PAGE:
After checking into a hotel and having dinner with Ann and Malcolm (Vinod had remained in Delhi this time), I went to the bedroom and watched some TV – a good way to check the temperature of any country. American programmes dominated, mostly teen channels, all teeth and tits; an English sports channel; Star TV – another of the ubiquitous Murdoch franchises; a dire Indian soap opera based on the Latin American format of lengthy stares and pregnant pauses; a very dull news channel, populated almost exclusively by nervous bespectacled girl reporters whose respectful questioning of dubious politicians could have been handled by a six-year-old. “Minister, what do you think makes you such a popular man in Uttar Pradesh?”
The only time that things got genuinely serious was a news flash that India had just lost a one-day cricket match against South Africa. Consternation spread through the newsroom and a variety of pundits were scrambled into the studio to make gloom-laden predictions. One grim-faced Opposition minister promised that the government would be called to account in Parliament the next day. The atmosphere resembled the Berlin Bunker after the fall of Stalingrad – a dark searching of the soul.
2006 December: Thursday
Outside Kalka, the road continued along the flat plain and was bordered by almost continuous small shops and some extensive army barracks. Then, about five miles north, the hills began to loom ahead. We crossed over the border into the State of Himachal Pradesh – the land of the eternal snow peaks. And the road started to climb – and climb.
For four and a half hours we continued to ascend the Himalayan foothills in a constant zigzag of hairpin bends on a road clinging precariously to sheer cliffs, with the solid wall of mountain on one side, and the deep slash of chasms on the other. To this was added all the usual thrills of Indian traffic.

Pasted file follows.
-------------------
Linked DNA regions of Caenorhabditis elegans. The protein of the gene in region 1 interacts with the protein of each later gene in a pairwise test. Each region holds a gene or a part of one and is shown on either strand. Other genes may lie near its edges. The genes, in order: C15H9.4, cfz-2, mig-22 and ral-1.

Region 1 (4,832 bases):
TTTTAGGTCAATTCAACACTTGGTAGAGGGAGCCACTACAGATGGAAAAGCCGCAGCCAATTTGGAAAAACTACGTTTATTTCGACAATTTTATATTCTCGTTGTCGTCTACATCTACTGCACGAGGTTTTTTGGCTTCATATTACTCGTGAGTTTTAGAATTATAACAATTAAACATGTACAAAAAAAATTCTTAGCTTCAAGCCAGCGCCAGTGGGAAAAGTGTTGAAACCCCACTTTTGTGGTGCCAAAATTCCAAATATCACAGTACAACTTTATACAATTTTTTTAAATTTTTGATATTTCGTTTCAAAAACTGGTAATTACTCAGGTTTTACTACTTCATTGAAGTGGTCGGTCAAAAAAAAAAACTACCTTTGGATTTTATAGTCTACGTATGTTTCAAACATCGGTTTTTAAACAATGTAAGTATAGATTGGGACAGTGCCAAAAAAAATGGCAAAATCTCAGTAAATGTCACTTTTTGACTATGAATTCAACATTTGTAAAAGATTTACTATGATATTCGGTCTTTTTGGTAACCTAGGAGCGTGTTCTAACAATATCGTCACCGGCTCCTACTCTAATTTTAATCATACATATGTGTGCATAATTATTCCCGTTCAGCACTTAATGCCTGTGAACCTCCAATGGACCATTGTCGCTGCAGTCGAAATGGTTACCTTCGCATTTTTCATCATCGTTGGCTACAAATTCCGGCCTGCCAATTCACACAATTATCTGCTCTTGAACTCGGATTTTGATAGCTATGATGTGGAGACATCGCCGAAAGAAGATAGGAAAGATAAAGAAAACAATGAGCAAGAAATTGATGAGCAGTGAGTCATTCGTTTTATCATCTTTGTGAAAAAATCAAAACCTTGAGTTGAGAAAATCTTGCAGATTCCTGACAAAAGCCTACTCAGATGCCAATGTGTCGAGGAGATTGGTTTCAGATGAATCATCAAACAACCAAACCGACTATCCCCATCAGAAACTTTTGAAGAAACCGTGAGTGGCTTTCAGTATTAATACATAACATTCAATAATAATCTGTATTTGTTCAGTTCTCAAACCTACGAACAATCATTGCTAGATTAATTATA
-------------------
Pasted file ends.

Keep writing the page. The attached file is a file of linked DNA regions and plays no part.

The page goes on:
Somehow, even here, small shops and cafes managed to teeter on patches of land no more than fifteen feet wide. This was vertical living with a vengeance. Arjun halted the car outside one of these shops and went inside. He came out again with a scratch card which he rubbed, then threw away. I had a sudden fantasy that he rubbed it, stared delightedly at the result, gave a whoop of joy, and ran off back down the mountain leaving us stranded in the Himalayas.
As we drove further and higher, it started to get increasingly chilly. By 1pm we had travelled fifty-seven miles and risen 7000 feet.
Ann asked Arjun to explain one large road sign that we passed. It read: ‘Help Fight the Monkey Menace!’ He explained that monkeys were the bane of Himalchal Pradesh and a cull had been proposed. But owing to the problem that they were under the protection of the Monkey God, nothing had been done.
We reached Shimla by 2pm.
Unlike the great cities of the Ganges and Rajastan, Shimla was a creation of the British. They reached the area in 1819 and by 1864 they had made it the summer capital of India, shifting the entire apparatus of government up here, first by packhorse and elephant, then after 1903 by the narrow gauge railway. This was due to the summer temperatures down in Delhi or Calcutta that could (and can) reach 50C. It also displayed the self-confidence, even arrogance, of the Raj in that it felt quite easy about ruling all India from its most northerly tip. It was rather like governing the USA from a small town in Alaska.
Shimla was built on an eight-mile long mountain ridge with its buildings occupying every conceivable scrap of ground down the slanting western slopes – it looked like an architectural avalanche frozen in mid collapse. We drove along the main Cart Road for about three miles until we reached the Hotel Ashianti Regency. After parking the car we entered the foyer to find that the foyer was actually the sixth floor of the building – the other five floors were layered down the cliff beneath us. It was that steep. The place had a distinct resemblance to a Swiss Alpine chalet, even down to the wooden roof in the lounge. The resemblance was increased by the fact that the weather was now bloody cold – after the Ganges plains, this was ridiculous.